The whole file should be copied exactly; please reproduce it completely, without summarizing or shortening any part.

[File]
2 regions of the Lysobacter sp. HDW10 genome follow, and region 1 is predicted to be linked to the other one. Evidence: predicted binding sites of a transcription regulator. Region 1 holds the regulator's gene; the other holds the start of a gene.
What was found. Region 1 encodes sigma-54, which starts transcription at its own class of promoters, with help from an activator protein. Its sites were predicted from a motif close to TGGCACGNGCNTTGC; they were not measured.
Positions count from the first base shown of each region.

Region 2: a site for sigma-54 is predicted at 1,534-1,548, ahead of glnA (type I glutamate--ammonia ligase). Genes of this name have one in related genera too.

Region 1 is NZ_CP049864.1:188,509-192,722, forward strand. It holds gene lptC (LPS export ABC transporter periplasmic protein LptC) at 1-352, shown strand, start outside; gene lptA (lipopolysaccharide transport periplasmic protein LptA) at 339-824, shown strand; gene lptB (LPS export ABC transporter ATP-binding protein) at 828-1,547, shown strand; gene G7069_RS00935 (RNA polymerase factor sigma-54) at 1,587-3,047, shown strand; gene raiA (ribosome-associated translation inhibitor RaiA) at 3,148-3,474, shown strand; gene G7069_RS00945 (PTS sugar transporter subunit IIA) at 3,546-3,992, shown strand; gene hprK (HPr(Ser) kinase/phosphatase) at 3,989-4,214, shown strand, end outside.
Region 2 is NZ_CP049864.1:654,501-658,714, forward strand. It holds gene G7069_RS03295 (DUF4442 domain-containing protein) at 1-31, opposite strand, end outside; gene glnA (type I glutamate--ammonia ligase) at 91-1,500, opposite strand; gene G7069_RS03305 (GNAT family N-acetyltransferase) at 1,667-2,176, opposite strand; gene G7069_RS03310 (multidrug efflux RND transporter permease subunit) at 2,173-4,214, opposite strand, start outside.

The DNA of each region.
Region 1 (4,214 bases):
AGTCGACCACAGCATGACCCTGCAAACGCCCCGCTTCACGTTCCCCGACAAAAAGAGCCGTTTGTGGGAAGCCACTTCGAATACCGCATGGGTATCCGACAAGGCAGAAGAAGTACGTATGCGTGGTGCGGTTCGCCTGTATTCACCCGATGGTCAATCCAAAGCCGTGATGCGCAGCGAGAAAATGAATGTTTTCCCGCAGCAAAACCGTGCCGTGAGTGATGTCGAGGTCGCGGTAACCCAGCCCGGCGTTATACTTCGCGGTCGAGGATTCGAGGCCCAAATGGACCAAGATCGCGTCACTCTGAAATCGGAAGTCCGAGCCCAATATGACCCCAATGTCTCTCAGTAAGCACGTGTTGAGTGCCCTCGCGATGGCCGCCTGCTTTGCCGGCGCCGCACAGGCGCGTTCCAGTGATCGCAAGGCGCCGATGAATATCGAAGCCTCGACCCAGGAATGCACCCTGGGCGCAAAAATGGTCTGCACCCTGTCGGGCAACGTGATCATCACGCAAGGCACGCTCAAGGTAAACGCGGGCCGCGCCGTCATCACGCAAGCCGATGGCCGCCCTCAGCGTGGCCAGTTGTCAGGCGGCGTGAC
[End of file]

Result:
2 regions of the Lysobacter sp. HDW10 genome follow, and region 1 is predicted to be linked to the other one. Evidence: predicted binding sites of a transcription regulator. Region 1 holds the regulator's gene; the other holds the start of a gene.
What was found. Region 1 encodes sigma-54, which starts transcription at its own class of promoters, with help from an activator protein. Its sites were predicted from a motif close to TGGCACGNGCNTTGC; they were not measured.
Positions count from the first base shown of each region.

Region 2: a site for sigma-54 is predicted at 1,534-1,548, ahead of glnA (type I glutamate--ammonia ligase). Genes of this name have one in related genera too.

Region 1 is NZ_CP049864.1:188,509-192,722, forward strand. It holds gene lptC (LPS export ABC transporter periplasmic protein LptC) at 1-352, shown strand, start outside; gene lptA (lipopolysaccharide transport periplasmic protein LptA) at 339-824, shown strand; gene lptB (LPS export ABC transporter ATP-binding protein) at 828-1,547, shown strand; gene G7069_RS00935 (RNA polymerase factor sigma-54) at 1,587-3,047, shown strand; gene raiA (ribosome-associated translation inhibitor RaiA) at 3,148-3,474, shown strand; gene G7069_RS00945 (PTS sugar transporter subunit IIA) at 3,546-3,992, shown strand; gene hprK (HPr(Ser) kinase/phosphatase) at 3,989-4,214, shown strand, end outside.
Region 2 is NZ_CP049864.1:654,501-658,714, forward strand. It holds gene G7069_RS03295 (DUF4442 domain-containing protein) at 1-31, opposite strand, end outside; gene glnA (type I glutamate--ammonia ligase) at 91-1,500, opposite strand; gene G7069_RS03305 (GNAT family N-acetyltransferase) at 1,667-2,176, opposite strand; gene G7069_RS03310 (multidrug efflux RND transporter permease subunit) at 2,173-4,214, opposite strand, start outside.

The DNA of each region.
Region 1 (4,214 bases):
AGTCGACCACAGCATGACCCTGCAAACGCCCCGCTTCACGTTCCCCGACAAAAAGAGCCGTTTGTGGGAAGCCACTTCGAATACCGCATGGGTATCCGACAAGGCAGAAGAAGTACGTATGCGTGGTGCGGTTCGCCTGTATTCACCCGATGGTCAATCCAAAGCCGTGATGCGCAGCGAGAAAATGAATGTTTTCCCGCAGCAAAACCGTGCCGTGAGTGATGTCGAGGTCGCGGTAACCCAGCCCGGCGTTATACTTCGCGGTCGAGGATTCGAGGCCCAAATGGACCAAGATCGCGTCACTCTGAAATCGGAAGTCCGAGCCCAATATGACCCCAATGTCTCTCAGTAAGCACGTGTTGAGTGCCCTCGCGATGGCCGCCTGCTTTGCCGGCGCCGCACAGGCGCGTTCCAGTGATCGCAAGGCGCCGATGAATATCGAAGCCTCGACCCAGGAATGCACCCTGGGCGCAAAAATGGTCTGCACCCTGTCGGGCAACGTGATCATCACGCAAGGCACGCTCAAGGTAAACGCGGGCCGCGCCGTCATCACGCAAGCCGATGGCCGCCCTCAGCGTGGCCAGTTGTCAGGCGGCGTGAC